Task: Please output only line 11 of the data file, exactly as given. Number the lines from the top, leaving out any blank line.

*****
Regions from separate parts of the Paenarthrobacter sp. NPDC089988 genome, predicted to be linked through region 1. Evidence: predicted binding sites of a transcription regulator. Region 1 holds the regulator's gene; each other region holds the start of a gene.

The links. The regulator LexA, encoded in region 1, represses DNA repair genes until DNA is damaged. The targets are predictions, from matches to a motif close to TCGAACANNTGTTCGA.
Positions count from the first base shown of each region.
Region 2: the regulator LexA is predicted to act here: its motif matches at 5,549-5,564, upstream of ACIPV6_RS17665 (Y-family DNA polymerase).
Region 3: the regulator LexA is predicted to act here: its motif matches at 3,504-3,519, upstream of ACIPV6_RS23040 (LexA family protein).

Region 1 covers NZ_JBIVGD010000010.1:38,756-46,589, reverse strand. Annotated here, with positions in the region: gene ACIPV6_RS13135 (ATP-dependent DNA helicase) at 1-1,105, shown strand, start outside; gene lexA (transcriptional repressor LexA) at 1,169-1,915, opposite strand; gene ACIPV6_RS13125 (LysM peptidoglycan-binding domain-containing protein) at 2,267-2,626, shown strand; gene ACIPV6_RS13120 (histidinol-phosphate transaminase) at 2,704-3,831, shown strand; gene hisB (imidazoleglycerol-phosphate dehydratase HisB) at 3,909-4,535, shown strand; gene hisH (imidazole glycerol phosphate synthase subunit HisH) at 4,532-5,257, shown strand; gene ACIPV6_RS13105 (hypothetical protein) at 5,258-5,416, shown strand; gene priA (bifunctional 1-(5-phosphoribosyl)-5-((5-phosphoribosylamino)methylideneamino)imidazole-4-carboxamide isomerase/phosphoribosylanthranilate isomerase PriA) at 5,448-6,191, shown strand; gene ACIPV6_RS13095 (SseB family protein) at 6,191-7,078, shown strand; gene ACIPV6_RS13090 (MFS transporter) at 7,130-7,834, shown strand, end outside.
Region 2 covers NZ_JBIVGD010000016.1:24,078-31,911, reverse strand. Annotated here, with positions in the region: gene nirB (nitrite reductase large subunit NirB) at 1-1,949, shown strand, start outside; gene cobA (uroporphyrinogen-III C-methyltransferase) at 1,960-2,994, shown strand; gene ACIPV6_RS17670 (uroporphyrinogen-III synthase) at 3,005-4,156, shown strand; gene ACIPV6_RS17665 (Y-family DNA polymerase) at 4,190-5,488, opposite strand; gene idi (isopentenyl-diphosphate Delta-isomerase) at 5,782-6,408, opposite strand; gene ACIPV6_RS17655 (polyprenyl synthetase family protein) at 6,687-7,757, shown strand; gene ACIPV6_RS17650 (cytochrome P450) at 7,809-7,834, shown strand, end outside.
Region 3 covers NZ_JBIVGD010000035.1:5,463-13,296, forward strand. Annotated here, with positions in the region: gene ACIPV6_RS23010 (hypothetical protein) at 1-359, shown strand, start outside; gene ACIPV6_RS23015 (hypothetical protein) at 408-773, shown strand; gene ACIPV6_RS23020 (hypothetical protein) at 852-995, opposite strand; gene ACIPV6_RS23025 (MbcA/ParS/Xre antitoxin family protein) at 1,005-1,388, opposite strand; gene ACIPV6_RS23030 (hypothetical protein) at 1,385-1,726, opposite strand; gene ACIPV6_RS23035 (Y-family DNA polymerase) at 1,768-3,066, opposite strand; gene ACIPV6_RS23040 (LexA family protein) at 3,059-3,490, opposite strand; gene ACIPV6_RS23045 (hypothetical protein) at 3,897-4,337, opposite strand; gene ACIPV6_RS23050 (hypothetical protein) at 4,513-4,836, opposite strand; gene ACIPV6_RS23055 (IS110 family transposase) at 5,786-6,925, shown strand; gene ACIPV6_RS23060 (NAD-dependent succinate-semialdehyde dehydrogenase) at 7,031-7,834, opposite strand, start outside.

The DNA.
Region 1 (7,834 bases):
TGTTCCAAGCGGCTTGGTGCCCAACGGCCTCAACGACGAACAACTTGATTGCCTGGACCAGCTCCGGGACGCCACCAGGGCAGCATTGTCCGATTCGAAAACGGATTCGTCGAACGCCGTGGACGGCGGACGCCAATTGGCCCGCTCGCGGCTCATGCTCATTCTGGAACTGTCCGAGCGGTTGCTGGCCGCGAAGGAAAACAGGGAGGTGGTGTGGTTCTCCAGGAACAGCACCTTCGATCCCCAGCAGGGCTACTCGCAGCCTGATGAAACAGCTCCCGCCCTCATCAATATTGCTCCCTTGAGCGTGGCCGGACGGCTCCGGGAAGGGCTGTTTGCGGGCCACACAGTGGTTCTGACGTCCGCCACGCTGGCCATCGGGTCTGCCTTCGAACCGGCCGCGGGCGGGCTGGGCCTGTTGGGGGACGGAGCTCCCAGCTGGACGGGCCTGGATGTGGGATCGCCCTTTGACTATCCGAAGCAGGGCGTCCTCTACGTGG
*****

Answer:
TGTTCCAAGCGGCTTGGTGCCCAACGGCCTCAACGACGAACAACTTGATTGCCTGGACCAGCTCCGGGACGCCACCAGGGCAGCATTGTCCGATTCGAAAACGGATTCGTCGAACGCCGTGGACGGCGGACGCCAATTGGCCCGCTCGCGGCTCATGCTCATTCTGGAACTGTCCGAGCGGTTGCTGGCCGCGAAGGAAAACAGGGAGGTGGTGTGGTTCTCCAGGAACAGCACCTTCGATCCCCAGCAGGGCTACTCGCAGCCTGATGAAACAGCTCCCGCCCTCATCAATATTGCTCCCTTGAGCGTGGCCGGACGGCTCCGGGAAGGGCTGTTTGCGGGCCACACAGTGGTTCTGACGTCCGCCACGCTGGCCATCGGGTCTGCCTTCGAACCGGCCGCGGGCGGGCTGGGCCTGTTGGGGGACGGAGCTCCCAGCTGGACGGGCCTGGATGTGGGATCGCCCTTTGACTATCCGAAGCAGGGCGTCCTCTACGTGG